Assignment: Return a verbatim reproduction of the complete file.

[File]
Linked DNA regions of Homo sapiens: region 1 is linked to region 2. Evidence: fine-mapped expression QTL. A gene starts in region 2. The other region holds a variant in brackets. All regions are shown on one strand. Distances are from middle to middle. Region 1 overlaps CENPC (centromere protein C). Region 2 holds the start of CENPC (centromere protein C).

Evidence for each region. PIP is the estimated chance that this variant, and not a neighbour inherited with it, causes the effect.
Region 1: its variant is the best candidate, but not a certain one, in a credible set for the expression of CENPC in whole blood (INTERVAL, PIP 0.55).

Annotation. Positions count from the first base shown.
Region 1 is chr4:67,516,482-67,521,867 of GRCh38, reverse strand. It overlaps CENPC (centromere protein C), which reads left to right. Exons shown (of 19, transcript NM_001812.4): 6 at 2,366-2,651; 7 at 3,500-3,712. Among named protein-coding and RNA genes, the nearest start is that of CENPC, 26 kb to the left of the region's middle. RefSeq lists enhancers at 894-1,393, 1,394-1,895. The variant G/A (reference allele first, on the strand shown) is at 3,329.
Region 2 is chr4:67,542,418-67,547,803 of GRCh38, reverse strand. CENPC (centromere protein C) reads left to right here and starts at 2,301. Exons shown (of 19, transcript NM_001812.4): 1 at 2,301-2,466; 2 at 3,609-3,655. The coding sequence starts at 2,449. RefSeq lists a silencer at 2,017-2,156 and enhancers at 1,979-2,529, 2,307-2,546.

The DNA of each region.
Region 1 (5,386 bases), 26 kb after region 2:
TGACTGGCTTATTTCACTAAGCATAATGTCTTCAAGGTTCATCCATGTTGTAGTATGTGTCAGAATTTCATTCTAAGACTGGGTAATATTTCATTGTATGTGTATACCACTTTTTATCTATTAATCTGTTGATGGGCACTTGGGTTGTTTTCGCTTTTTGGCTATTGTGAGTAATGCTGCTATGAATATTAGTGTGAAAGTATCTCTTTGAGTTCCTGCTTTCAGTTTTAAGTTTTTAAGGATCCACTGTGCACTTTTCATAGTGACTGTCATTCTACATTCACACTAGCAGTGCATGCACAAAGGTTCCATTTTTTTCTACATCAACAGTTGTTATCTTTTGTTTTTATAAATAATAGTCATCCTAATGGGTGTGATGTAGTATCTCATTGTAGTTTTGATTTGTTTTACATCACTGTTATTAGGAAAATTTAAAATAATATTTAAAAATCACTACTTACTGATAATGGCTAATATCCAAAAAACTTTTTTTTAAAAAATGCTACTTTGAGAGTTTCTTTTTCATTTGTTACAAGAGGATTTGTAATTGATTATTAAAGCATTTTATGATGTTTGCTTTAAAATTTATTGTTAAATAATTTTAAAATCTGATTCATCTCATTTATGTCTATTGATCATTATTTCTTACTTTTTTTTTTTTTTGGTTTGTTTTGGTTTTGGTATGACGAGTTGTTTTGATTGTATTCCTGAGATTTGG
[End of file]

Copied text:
Linked DNA regions of Homo sapiens: region 1 is linked to region 2. Evidence: fine-mapped expression QTL. A gene starts in region 2. The other region holds a variant in brackets. All regions are shown on one strand. Distances are from middle to middle. Region 1 overlaps CENPC (centromere protein C). Region 2 holds the start of CENPC (centromere protein C).

Evidence for each region. PIP is the estimated chance that this variant, and not a neighbour inherited with it, causes the effect.
Region 1: its variant is the best candidate, but not a certain one, in a credible set for the expression of CENPC in whole blood (INTERVAL, PIP 0.55).

Annotation. Positions count from the first base shown.
Region 1 is chr4:67,516,482-67,521,867 of GRCh38, reverse strand. It overlaps CENPC (centromere protein C), which reads left to right. Exons shown (of 19, transcript NM_001812.4): 6 at 2,366-2,651; 7 at 3,500-3,712. Among named protein-coding and RNA genes, the nearest start is that of CENPC, 26 kb to the left of the region's middle. RefSeq lists enhancers at 894-1,393, 1,394-1,895. The variant G/A (reference allele first, on the strand shown) is at 3,329.
Region 2 is chr4:67,542,418-67,547,803 of GRCh38, reverse strand. CENPC (centromere protein C) reads left to right here and starts at 2,301. Exons shown (of 19, transcript NM_001812.4): 1 at 2,301-2,466; 2 at 3,609-3,655. The coding sequence starts at 2,449. RefSeq lists a silencer at 2,017-2,156 and enhancers at 1,979-2,529, 2,307-2,546.

The DNA of each region.
Region 1 (5,386 bases), 26 kb after region 2:
TGACTGGCTTATTTCACTAAGCATAATGTCTTCAAGGTTCATCCATGTTGTAGTATGTGTCAGAATTTCATTCTAAGACTGGGTAATATTTCATTGTATGTGTATACCACTTTTTATCTATTAATCTGTTGATGGGCACTTGGGTTGTTTTCGCTTTTTGGCTATTGTGAGTAATGCTGCTATGAATATTAGTGTGAAAGTATCTCTTTGAGTTCCTGCTTTCAGTTTTAAGTTTTTAAGGATCCACTGTGCACTTTTCATAGTGACTGTCATTCTACATTCACACTAGCAGTGCATGCACAAAGGTTCCATTTTTTTCTACATCAACAGTTGTTATCTTTTGTTTTTATAAATAATAGTCATCCTAATGGGTGTGATGTAGTATCTCATTGTAGTTTTGATTTGTTTTACATCACTGTTATTAGGAAAATTTAAAATAATATTTAAAAATCACTACTTACTGATAATGGCTAATATCCAAAAAACTTTTTTTTAAAAAATGCTACTTTGAGAGTTTCTTTTTCATTTGTTACAAGAGGATTTGTAATTGATTATTAAAGCATTTTATGATGTTTGCTTTAAAATTTATTGTTAAATAATTTTAAAATCTGATTCATCTCATTTATGTCTATTGATCATTATTTCTTACTTTTTTTTTTTTTTGGTTTGTTTTGGTTTTGGTATGACGAGTTGTTTTGATTGTATTCCTGAGATTTGG